An Enchanted Tradition: Using Art to Learn More About Each Other
At Enchanted Forest, we have a longstanding tradition of featuring some of our favorite visual artists in a collaborative live painting project. Two teams work tirelessly on giant collaborative canvases over the course of the weekend. Starting from a totally blank slate, these pieces evolve and change over as each artist adds their own personal touch to the mix. These murals are a way for festival attendees a view Enchanted Forest through artistic lens of Divine Feminine and Sacred Masculine so that they can channel both and learn that both are made stronger when in harmony with the other. Even if you are not a visual artist, watching live painting in action shows a lot about the creative process, the collaboration, the struggle, the joy, the flow, and how much time it takes to create a masterpiece.
In our daily lives we are surrounded by a world that supports dominance and toughness as male attributes. At Enchanted Forest, we choose to celebrate some other qualities. For starters, we believe that embracing masculinity means showing kindness even when others find it difficult. As such, we call on men to be courteous and vulnerable first. To us, the sacred masculine represents Man in spiritually distilled form, free of the petty competitions and posturing imposed on him by culture. This may be an idealized version of man but to us it signifies an emancipation from the outdated archetypes and a newfound creative freedom that can help us become better people. In fact, Enchanted Forest’s alcohol-free environment is a nod to this potential because alcohol dulls the senses and better conversations (and connections) are made with fresh faces. In other words, this atmosphere also reduces the warrior persona that emerges when men drink together. It allows for a deeper meditation and more meaningful peace through a harmony between both mind and body.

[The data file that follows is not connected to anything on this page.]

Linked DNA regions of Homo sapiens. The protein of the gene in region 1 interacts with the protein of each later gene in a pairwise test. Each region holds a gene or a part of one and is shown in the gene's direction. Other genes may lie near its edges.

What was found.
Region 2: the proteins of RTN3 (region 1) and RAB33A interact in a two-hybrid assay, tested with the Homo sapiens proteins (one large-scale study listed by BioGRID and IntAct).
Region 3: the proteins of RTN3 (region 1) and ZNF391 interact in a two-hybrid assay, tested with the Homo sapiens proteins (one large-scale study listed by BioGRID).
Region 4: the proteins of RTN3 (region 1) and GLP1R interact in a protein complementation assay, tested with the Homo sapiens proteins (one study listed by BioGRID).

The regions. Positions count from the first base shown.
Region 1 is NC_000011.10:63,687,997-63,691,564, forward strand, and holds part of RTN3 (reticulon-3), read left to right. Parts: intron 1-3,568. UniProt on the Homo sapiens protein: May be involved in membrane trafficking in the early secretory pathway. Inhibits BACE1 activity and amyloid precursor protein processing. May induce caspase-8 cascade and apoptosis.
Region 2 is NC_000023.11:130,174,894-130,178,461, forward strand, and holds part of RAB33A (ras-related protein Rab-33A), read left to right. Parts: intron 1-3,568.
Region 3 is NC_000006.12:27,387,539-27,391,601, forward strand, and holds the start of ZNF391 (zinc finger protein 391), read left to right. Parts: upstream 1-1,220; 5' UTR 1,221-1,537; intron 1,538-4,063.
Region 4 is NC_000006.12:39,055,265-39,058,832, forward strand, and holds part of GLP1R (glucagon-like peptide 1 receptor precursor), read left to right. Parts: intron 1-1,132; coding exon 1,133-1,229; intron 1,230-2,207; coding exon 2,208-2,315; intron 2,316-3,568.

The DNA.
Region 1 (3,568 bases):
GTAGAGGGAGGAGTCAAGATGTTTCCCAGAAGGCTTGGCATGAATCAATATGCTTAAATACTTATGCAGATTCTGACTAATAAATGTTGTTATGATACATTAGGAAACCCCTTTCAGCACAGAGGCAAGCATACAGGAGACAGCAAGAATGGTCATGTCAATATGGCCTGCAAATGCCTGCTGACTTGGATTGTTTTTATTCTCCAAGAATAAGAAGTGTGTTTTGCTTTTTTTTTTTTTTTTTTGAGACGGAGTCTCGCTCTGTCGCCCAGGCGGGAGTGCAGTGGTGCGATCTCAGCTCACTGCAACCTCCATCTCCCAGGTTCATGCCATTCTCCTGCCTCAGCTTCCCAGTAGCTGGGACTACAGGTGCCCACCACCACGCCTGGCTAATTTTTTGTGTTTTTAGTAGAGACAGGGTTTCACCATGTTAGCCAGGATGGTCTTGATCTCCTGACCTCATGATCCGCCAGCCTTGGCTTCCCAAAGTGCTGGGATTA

Representing the Sacred Masculine, The Union Artist Collective consists of Derek Heinemann, Jonathan Solter, Seth McMahon, Randal Roberts, Dela. Enchanted Forest was the first place that all of these artists collaborated together in 2013.
If childbearing and nurturing hearts weren’t enough, women are overcoming a lot of struggles in our culture. As a way of bringing awareness to those struggles that hurt our community the most (like unequal censorship and lack of sex education, for instance) we at Enchanted Forest hope to leverage the power of our community to elevate the consciousness about these issues. Ultimately, we hope to contribute to the momentum others have started towards a modern way of thinking about gender in our culture.
To do this we have several ways for women (or anyone) to learn or get involved. Whether joining the #freethenipple campaign or checking out to the Yoni Egg workshop is more your speed one of the big differences about Enchanted Forest is that we really do want to help people reconnect with nature and eachother. As such, part of our mission is to cultivate learning through the shared experiences we have at Black Oak Ranch. So of course, when we celebrate the Divine Feminine we are acknowledging there is a lot to learn, a lot to accomplish and with a little respect we may even find there is a lot of potential between us.
While Gender issues heat up in the country we believe that others will also answer the call to encourage learning about and between genders. Looking to the future, I can’t help but wonder if as we learn more about the differences between gender states of mind whether the Enchanted Forest Mural tradition will need to be expanded with a third mural to represent people of transgender. For now we’re offering workshops on The Hero’s Journey: Sperm to Ovum in which a single sperm recounts his adventures en route to conception and Other Genders Circle: A Safe Space for Exploring Gender Identity Outside the Masculine-Feminine Binary.
While many of us are drawn to a festival by it’s musical lineup, one of my favorite parts of the transformational festival scene is the embrace of all forms of artistic expression. From fire spinning and dancing, to painting, rock stacking, sculpture, singing… Our culture is immersed in forms of radical self expression. Take a minute to appreciate the visual art on your visit. These artists are inspired by spiritual connection, society’s struggles, and dreams that are all conveyed in this single tradition of Divine Feminine and Sacred Masculine Murals. When you’re passing by them stop to talk with the artists about what they represent to the community and I’ll bet you too will feel a bit of the hope we find for the future when we take the time to learn from eachother.
Featured Image Credit: Karl Baba